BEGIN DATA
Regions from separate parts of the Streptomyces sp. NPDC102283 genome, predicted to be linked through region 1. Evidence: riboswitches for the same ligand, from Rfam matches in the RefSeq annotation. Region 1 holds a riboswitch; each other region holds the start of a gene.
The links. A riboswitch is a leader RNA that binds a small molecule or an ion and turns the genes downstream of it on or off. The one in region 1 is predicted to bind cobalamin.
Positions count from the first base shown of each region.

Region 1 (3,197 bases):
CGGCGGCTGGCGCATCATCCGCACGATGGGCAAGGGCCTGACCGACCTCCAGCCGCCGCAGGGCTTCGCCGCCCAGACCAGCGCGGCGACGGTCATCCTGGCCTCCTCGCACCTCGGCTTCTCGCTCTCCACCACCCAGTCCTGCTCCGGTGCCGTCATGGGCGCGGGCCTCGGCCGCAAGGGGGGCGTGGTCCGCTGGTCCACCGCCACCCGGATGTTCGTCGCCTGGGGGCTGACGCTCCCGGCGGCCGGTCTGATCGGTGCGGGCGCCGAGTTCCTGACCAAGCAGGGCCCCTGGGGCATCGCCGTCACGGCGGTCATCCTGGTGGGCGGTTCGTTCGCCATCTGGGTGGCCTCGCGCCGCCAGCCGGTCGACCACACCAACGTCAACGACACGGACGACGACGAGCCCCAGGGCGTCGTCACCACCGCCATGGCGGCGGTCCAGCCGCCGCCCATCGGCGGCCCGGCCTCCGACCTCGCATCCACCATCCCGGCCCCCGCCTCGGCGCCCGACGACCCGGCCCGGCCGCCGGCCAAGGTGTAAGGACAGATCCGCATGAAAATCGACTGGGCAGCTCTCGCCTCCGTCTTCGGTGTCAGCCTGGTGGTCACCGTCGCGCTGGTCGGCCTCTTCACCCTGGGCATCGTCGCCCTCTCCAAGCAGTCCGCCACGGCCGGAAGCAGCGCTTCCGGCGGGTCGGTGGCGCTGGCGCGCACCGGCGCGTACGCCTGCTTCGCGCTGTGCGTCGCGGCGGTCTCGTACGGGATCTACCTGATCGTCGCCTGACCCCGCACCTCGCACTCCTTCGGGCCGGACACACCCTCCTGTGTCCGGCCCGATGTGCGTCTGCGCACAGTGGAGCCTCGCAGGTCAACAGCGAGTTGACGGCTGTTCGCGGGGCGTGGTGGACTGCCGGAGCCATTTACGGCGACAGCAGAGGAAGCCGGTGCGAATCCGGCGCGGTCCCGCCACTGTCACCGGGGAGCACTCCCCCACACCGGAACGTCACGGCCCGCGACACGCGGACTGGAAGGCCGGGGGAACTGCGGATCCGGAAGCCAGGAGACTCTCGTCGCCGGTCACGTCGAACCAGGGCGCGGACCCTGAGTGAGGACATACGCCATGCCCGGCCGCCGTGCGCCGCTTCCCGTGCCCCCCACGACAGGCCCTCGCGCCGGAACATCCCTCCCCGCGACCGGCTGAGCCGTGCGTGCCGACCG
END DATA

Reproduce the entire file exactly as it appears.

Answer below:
Regions from separate parts of the Streptomyces sp. NPDC102283 genome, predicted to be linked through region 1. Evidence: riboswitches for the same ligand, from Rfam matches in the RefSeq annotation. Region 1 holds a riboswitch; each other region holds the start of a gene.
The links. A riboswitch is a leader RNA that binds a small molecule or an ion and turns the genes downstream of it on or off. The one in region 1 is predicted to bind cobalamin.
Positions count from the first base shown of each region.

Region 1 (3,197 bases):
CGGCGGCTGGCGCATCATCCGCACGATGGGCAAGGGCCTGACCGACCTCCAGCCGCCGCAGGGCTTCGCCGCCCAGACCAGCGCGGCGACGGTCATCCTGGCCTCCTCGCACCTCGGCTTCTCGCTCTCCACCACCCAGTCCTGCTCCGGTGCCGTCATGGGCGCGGGCCTCGGCCGCAAGGGGGGCGTGGTCCGCTGGTCCACCGCCACCCGGATGTTCGTCGCCTGGGGGCTGACGCTCCCGGCGGCCGGTCTGATCGGTGCGGGCGCCGAGTTCCTGACCAAGCAGGGCCCCTGGGGCATCGCCGTCACGGCGGTCATCCTGGTGGGCGGTTCGTTCGCCATCTGGGTGGCCTCGCGCCGCCAGCCGGTCGACCACACCAACGTCAACGACACGGACGACGACGAGCCCCAGGGCGTCGTCACCACCGCCATGGCGGCGGTCCAGCCGCCGCCCATCGGCGGCCCGGCCTCCGACCTCGCATCCACCATCCCGGCCCCCGCCTCGGCGCCCGACGACCCGGCCCGGCCGCCGGCCAAGGTGTAAGGACAGATCCGCATGAAAATCGACTGGGCAGCTCTCGCCTCCGTCTTCGGTGTCAGCCTGGTGGTCACCGTCGCGCTGGTCGGCCTCTTCACCCTGGGCATCGTCGCCCTCTCCAAGCAGTCCGCCACGGCCGGAAGCAGCGCTTCCGGCGGGTCGGTGGCGCTGGCGCGCACCGGCGCGTACGCCTGCTTCGCGCTGTGCGTCGCGGCGGTCTCGTACGGGATCTACCTGATCGTCGCCTGACCCCGCACCTCGCACTCCTTCGGGCCGGACACACCCTCCTGTGTCCGGCCCGATGTGCGTCTGCGCACAGTGGAGCCTCGCAGGTCAACAGCGAGTTGACGGCTGTTCGCGGGGCGTGGTGGACTGCCGGAGCCATTTACGGCGACAGCAGAGGAAGCCGGTGCGAATCCGGCGCGGTCCCGCCACTGTCACCGGGGAGCACTCCCCCACACCGGAACGTCACGGCCCGCGACACGCGGACTGGAAGGCCGGGGGAACTGCGGATCCGGAAGCCAGGAGACTCTCGTCGCCGGTCACGTCGAACCAGGGCGCGGACCCTGAGTGAGGACATACGCCATGCCCGGCCGCCGTGCGCCGCTTCCCGTGCCCCCCACGACAGGCCCTCGCGCCGGAACATCCCTCCCCGCGACCGGCTGAGCCGTGCGTGCCGACCG